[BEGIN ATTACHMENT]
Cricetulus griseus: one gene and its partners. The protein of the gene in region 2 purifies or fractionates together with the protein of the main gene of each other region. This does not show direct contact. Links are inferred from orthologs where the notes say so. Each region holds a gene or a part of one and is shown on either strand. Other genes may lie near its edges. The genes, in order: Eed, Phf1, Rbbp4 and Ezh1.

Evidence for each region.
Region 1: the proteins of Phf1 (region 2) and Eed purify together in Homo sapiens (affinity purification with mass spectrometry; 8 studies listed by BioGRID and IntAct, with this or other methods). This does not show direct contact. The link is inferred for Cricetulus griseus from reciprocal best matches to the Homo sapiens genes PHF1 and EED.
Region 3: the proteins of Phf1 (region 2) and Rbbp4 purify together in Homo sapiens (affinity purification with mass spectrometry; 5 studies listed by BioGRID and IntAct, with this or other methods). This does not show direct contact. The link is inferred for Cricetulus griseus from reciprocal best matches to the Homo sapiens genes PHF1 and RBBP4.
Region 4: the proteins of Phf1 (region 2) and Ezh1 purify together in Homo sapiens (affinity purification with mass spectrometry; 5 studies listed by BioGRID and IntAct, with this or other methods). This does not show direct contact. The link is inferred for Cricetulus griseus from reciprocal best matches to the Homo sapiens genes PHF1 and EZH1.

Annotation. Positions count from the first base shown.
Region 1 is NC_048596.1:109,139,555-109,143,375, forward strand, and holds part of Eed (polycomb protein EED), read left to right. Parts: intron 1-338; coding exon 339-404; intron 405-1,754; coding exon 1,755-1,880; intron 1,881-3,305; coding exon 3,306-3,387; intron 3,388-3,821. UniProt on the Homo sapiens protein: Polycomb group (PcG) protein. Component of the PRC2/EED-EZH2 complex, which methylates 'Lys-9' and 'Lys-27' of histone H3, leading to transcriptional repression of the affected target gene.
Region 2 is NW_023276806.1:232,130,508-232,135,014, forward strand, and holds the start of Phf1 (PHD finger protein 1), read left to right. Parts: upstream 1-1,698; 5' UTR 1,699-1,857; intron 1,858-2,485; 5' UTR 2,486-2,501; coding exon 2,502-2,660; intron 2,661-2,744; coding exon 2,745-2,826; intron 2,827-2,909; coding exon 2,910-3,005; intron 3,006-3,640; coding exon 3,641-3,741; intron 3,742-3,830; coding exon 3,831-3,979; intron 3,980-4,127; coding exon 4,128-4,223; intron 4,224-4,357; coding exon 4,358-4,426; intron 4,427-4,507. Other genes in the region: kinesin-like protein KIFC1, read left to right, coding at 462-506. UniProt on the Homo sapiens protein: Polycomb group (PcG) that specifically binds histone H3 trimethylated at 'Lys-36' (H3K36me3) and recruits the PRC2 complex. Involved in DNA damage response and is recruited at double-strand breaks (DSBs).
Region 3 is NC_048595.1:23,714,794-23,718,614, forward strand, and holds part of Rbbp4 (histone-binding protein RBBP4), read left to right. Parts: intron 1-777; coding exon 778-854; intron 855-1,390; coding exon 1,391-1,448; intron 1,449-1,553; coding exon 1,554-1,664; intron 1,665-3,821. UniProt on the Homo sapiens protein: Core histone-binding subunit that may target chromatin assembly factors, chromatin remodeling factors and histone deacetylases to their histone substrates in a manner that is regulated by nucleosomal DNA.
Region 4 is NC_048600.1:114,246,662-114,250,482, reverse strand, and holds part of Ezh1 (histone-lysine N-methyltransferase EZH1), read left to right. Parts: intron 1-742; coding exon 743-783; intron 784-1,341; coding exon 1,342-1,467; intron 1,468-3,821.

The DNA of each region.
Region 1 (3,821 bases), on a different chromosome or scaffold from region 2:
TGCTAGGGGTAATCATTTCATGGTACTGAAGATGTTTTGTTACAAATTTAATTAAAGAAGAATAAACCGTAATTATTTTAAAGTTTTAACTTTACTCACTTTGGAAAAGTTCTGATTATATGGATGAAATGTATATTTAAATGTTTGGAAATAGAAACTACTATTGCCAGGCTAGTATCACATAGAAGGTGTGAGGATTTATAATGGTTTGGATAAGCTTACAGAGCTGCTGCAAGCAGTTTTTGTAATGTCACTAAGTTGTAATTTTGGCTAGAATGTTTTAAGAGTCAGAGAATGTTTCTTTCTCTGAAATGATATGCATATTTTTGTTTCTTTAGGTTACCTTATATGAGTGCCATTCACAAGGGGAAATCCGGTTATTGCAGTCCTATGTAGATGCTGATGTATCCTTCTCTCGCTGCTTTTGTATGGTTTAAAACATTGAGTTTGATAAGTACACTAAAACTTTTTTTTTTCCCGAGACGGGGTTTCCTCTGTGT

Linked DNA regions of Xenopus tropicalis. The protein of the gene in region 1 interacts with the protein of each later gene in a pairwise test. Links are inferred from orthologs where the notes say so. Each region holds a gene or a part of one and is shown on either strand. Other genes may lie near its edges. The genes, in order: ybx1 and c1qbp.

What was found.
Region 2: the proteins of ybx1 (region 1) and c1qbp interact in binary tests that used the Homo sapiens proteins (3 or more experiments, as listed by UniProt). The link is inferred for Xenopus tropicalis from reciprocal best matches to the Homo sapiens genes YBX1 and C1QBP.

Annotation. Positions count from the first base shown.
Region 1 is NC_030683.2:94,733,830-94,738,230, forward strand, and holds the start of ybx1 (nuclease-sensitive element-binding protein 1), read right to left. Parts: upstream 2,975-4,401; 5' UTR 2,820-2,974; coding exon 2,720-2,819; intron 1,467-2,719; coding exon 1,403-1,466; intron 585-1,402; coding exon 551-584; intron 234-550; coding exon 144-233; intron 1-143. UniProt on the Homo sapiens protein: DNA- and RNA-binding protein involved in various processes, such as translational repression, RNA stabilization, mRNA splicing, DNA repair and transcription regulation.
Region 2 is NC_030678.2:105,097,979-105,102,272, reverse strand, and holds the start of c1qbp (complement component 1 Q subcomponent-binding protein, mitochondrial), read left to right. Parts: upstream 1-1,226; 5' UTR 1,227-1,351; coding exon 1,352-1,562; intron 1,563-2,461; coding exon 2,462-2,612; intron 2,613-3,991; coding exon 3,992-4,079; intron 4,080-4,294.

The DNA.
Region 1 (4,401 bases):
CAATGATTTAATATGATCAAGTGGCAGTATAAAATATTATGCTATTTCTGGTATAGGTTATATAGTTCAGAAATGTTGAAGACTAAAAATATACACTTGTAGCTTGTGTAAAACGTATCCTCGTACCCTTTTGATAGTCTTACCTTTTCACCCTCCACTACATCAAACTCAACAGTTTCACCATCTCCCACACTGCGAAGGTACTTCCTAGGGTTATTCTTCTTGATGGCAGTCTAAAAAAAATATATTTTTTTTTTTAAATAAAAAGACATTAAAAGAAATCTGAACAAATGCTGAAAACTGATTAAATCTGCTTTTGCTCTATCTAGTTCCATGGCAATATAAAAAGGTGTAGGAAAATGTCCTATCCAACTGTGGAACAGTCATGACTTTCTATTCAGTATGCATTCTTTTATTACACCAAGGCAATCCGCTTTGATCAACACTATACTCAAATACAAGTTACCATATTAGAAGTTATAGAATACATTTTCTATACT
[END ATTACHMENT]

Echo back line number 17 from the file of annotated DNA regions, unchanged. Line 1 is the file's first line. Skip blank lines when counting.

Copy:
Annotation. Positions count from the first base shown.